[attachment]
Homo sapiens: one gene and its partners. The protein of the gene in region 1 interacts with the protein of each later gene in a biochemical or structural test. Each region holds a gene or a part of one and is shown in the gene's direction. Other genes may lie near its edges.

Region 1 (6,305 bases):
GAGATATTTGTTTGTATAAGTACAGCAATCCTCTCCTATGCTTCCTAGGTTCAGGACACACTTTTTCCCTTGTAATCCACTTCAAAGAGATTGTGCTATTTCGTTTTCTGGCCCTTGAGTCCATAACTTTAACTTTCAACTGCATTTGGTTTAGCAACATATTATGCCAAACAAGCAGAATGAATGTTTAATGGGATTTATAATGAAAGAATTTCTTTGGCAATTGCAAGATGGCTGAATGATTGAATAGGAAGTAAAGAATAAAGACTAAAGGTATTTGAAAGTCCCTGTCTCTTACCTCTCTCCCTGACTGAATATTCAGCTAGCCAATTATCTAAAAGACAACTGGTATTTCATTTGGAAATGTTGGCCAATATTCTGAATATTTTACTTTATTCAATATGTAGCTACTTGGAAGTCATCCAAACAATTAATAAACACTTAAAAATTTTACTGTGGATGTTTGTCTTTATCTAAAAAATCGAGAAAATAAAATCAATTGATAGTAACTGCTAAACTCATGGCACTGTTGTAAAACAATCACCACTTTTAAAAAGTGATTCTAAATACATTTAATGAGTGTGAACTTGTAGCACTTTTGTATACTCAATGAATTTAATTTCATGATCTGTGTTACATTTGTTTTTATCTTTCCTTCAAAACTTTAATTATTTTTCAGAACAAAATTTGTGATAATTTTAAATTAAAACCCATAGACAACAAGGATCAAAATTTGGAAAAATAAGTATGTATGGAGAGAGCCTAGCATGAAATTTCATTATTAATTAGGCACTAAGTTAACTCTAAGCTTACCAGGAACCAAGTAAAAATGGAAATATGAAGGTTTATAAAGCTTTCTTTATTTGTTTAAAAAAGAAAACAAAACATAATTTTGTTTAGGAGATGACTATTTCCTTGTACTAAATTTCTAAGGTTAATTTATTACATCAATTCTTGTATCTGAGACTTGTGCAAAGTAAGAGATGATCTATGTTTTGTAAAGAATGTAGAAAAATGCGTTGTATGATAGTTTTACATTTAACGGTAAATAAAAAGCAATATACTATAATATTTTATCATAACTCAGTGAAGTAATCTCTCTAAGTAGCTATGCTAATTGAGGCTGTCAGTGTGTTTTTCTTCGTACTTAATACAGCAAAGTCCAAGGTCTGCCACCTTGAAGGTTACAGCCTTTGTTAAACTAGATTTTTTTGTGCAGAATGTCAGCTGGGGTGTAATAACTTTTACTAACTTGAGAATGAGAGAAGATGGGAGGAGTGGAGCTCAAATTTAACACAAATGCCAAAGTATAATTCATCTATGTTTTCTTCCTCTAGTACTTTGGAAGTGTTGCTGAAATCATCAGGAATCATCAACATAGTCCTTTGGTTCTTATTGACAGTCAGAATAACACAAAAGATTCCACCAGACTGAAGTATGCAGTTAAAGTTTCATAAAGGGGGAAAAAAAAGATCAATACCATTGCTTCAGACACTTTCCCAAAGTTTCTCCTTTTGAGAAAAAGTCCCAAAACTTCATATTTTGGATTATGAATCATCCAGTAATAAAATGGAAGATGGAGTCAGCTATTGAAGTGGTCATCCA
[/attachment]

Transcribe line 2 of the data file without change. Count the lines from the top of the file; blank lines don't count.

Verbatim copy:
Region 1 (6,305 bases):